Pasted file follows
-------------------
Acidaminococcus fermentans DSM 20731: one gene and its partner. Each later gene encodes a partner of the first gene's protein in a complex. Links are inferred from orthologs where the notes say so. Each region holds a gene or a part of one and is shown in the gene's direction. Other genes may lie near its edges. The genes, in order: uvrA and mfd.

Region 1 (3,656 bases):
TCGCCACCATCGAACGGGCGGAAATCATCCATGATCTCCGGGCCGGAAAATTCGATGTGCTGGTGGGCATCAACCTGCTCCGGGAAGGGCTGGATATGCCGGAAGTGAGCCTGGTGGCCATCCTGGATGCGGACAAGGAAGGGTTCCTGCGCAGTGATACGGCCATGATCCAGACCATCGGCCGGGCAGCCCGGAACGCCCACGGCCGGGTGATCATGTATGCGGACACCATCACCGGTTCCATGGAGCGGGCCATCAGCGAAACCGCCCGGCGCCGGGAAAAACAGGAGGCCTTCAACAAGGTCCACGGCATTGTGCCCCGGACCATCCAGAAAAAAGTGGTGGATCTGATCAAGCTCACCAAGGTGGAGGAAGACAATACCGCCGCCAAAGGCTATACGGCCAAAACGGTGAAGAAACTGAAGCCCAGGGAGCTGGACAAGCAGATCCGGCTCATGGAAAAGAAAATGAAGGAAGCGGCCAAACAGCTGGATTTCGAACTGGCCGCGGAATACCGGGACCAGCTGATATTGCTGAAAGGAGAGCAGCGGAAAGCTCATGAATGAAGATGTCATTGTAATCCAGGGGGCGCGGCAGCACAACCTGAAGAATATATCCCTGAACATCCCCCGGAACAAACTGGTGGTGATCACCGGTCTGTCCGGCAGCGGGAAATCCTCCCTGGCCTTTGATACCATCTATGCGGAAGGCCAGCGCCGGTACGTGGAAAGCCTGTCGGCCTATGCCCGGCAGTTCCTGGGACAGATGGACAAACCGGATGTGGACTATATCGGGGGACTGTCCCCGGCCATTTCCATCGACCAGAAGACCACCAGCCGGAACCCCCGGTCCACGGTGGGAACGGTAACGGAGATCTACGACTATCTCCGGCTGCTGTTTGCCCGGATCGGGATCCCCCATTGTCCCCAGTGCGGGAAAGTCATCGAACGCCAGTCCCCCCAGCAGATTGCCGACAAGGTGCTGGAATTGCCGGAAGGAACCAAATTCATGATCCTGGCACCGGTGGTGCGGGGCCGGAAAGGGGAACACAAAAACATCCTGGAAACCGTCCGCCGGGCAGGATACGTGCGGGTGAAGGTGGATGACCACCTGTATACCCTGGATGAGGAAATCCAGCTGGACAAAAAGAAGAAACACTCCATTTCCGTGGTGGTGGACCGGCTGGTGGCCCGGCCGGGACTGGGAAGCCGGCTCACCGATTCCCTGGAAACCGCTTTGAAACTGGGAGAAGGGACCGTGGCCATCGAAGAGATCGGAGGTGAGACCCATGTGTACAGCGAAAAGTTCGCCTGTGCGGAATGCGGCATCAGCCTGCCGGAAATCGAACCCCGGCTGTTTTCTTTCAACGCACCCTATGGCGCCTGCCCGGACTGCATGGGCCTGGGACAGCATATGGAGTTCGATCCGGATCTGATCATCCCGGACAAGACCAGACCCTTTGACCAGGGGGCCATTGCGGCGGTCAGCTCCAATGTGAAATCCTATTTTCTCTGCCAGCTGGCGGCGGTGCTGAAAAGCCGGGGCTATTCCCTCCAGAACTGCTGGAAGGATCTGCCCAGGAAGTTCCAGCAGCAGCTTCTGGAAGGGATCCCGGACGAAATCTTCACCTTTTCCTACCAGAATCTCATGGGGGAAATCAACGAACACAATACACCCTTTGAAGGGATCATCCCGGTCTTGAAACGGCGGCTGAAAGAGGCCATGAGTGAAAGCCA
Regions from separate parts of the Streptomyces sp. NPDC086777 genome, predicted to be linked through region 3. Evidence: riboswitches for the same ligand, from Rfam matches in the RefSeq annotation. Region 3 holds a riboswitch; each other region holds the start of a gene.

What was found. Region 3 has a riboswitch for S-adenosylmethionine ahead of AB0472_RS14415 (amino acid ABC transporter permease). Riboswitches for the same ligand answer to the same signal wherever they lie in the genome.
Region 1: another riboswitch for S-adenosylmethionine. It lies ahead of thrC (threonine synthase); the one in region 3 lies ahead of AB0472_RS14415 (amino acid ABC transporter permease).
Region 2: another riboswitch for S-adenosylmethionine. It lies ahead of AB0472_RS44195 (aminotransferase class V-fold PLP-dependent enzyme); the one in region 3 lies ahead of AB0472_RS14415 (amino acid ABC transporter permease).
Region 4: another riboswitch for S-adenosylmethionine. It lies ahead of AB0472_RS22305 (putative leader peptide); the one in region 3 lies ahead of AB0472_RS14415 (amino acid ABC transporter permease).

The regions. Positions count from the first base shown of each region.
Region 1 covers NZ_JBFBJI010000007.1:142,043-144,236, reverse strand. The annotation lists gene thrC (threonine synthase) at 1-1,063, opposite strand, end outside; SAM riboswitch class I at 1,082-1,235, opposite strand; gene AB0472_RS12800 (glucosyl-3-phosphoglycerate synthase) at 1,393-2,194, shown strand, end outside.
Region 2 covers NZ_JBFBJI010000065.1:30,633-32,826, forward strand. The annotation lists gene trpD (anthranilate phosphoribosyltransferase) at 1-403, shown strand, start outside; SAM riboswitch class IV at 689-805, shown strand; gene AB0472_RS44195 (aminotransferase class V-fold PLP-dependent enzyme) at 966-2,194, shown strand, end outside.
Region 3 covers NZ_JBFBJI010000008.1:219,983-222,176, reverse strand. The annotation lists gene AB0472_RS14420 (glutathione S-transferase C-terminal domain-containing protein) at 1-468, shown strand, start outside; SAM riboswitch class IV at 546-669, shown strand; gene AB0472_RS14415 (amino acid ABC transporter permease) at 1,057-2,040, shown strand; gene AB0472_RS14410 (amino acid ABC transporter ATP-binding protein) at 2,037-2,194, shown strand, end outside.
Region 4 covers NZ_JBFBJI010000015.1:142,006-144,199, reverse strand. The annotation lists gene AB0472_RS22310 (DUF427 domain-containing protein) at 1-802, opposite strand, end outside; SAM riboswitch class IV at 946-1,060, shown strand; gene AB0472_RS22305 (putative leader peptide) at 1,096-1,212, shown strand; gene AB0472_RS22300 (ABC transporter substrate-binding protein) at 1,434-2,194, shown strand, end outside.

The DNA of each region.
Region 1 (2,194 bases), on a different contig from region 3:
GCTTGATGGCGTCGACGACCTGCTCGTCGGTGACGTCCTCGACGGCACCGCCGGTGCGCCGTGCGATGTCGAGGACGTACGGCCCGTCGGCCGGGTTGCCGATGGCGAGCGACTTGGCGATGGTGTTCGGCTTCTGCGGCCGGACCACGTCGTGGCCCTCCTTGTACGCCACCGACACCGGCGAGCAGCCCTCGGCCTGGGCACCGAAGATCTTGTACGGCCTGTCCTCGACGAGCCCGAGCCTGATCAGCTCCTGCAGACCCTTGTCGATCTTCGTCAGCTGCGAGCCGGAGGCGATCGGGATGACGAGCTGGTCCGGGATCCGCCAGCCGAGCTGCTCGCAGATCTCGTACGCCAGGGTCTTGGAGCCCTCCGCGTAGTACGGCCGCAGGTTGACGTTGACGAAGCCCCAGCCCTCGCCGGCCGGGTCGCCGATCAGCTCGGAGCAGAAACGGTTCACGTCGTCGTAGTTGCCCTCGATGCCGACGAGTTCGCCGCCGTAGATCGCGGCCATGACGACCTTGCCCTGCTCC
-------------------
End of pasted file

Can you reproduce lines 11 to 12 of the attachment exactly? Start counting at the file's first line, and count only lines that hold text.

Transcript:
Region 2 covers NZ_JBFBJI010000065.1:30,633-32,826, forward strand. The annotation lists gene trpD (anthranilate phosphoribosyltransferase) at 1-403, shown strand, start outside; SAM riboswitch class IV at 689-805, shown strand; gene AB0472_RS44195 (aminotransferase class V-fold PLP-dependent enzyme) at 966-2,194, shown strand, end outside.
Region 3 covers NZ_JBFBJI010000008.1:219,983-222,176, reverse strand. The annotation lists gene AB0472_RS14420 (glutathione S-transferase C-terminal domain-containing protein) at 1-468, shown strand, start outside; SAM riboswitch class IV at 546-669, shown strand; gene AB0472_RS14415 (amino acid ABC transporter permease) at 1,057-2,040, shown strand; gene AB0472_RS14410 (amino acid ABC transporter ATP-binding protein) at 2,037-2,194, shown strand, end outside.